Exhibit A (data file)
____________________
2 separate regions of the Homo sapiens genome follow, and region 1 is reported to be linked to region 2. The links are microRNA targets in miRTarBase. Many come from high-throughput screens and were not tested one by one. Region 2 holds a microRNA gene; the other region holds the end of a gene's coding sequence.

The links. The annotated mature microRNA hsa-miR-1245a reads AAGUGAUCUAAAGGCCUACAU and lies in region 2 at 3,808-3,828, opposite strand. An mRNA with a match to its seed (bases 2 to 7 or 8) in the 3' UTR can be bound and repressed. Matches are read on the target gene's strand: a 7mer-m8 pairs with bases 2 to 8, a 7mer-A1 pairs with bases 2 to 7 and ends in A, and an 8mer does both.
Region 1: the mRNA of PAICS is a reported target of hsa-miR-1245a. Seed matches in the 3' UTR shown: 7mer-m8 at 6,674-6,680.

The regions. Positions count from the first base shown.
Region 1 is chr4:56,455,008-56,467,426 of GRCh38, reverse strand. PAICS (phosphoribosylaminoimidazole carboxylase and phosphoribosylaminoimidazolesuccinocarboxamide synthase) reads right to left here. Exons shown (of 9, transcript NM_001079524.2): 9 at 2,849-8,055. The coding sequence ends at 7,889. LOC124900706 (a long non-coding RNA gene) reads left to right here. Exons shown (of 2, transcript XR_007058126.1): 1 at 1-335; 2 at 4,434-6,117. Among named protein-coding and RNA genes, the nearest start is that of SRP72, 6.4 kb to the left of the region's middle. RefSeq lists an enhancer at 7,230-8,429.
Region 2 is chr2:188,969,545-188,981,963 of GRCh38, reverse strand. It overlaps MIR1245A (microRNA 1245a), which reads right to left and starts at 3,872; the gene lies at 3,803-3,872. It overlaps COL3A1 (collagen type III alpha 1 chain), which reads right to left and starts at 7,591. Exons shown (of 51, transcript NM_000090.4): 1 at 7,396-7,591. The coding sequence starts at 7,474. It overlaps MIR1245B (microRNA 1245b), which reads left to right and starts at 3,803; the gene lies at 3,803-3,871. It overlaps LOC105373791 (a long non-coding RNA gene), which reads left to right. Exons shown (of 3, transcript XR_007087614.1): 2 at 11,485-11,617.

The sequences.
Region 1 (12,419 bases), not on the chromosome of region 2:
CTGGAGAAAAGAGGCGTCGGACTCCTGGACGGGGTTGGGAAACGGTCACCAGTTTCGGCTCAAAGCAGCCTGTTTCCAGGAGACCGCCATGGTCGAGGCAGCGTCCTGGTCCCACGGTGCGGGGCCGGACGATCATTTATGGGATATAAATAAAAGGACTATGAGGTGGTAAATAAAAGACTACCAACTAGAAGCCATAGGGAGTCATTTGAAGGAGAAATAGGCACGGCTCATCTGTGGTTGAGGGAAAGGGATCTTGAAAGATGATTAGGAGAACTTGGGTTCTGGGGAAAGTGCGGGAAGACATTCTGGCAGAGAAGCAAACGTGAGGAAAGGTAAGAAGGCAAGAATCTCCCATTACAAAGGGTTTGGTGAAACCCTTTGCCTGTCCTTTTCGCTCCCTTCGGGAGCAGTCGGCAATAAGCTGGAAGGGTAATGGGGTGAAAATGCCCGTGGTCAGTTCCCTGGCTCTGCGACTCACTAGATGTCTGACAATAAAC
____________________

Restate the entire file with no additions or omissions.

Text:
2 separate regions of the Homo sapiens genome follow, and region 1 is reported to be linked to region 2. The links are microRNA targets in miRTarBase. Many come from high-throughput screens and were not tested one by one. Region 2 holds a microRNA gene; the other region holds the end of a gene's coding sequence.

The links. The annotated mature microRNA hsa-miR-1245a reads AAGUGAUCUAAAGGCCUACAU and lies in region 2 at 3,808-3,828, opposite strand. An mRNA with a match to its seed (bases 2 to 7 or 8) in the 3' UTR can be bound and repressed. Matches are read on the target gene's strand: a 7mer-m8 pairs with bases 2 to 8, a 7mer-A1 pairs with bases 2 to 7 and ends in A, and an 8mer does both.
Region 1: the mRNA of PAICS is a reported target of hsa-miR-1245a. Seed matches in the 3' UTR shown: 7mer-m8 at 6,674-6,680.

The regions. Positions count from the first base shown.
Region 1 is chr4:56,455,008-56,467,426 of GRCh38, reverse strand. PAICS (phosphoribosylaminoimidazole carboxylase and phosphoribosylaminoimidazolesuccinocarboxamide synthase) reads right to left here. Exons shown (of 9, transcript NM_001079524.2): 9 at 2,849-8,055. The coding sequence ends at 7,889. LOC124900706 (a long non-coding RNA gene) reads left to right here. Exons shown (of 2, transcript XR_007058126.1): 1 at 1-335; 2 at 4,434-6,117. Among named protein-coding and RNA genes, the nearest start is that of SRP72, 6.4 kb to the left of the region's middle. RefSeq lists an enhancer at 7,230-8,429.
Region 2 is chr2:188,969,545-188,981,963 of GRCh38, reverse strand. It overlaps MIR1245A (microRNA 1245a), which reads right to left and starts at 3,872; the gene lies at 3,803-3,872. It overlaps COL3A1 (collagen type III alpha 1 chain), which reads right to left and starts at 7,591. Exons shown (of 51, transcript NM_000090.4): 1 at 7,396-7,591. The coding sequence starts at 7,474. It overlaps MIR1245B (microRNA 1245b), which reads left to right and starts at 3,803; the gene lies at 3,803-3,871. It overlaps LOC105373791 (a long non-coding RNA gene), which reads left to right. Exons shown (of 3, transcript XR_007087614.1): 2 at 11,485-11,617.

The sequences.
Region 1 (12,419 bases), not on the chromosome of region 2:
CTGGAGAAAAGAGGCGTCGGACTCCTGGACGGGGTTGGGAAACGGTCACCAGTTTCGGCTCAAAGCAGCCTGTTTCCAGGAGACCGCCATGGTCGAGGCAGCGTCCTGGTCCCACGGTGCGGGGCCGGACGATCATTTATGGGATATAAATAAAAGGACTATGAGGTGGTAAATAAAAGACTACCAACTAGAAGCCATAGGGAGTCATTTGAAGGAGAAATAGGCACGGCTCATCTGTGGTTGAGGGAAAGGGATCTTGAAAGATGATTAGGAGAACTTGGGTTCTGGGGAAAGTGCGGGAAGACATTCTGGCAGAGAAGCAAACGTGAGGAAAGGTAAGAAGGCAAGAATCTCCCATTACAAAGGGTTTGGTGAAACCCTTTGCCTGTCCTTTTCGCTCCCTTCGGGAGCAGTCGGCAATAAGCTGGAAGGGTAATGGGGTGAAAATGCCCGTGGTCAGTTCCCTGGCTCTGCGACTCACTAGATGTCTGACAATAAAC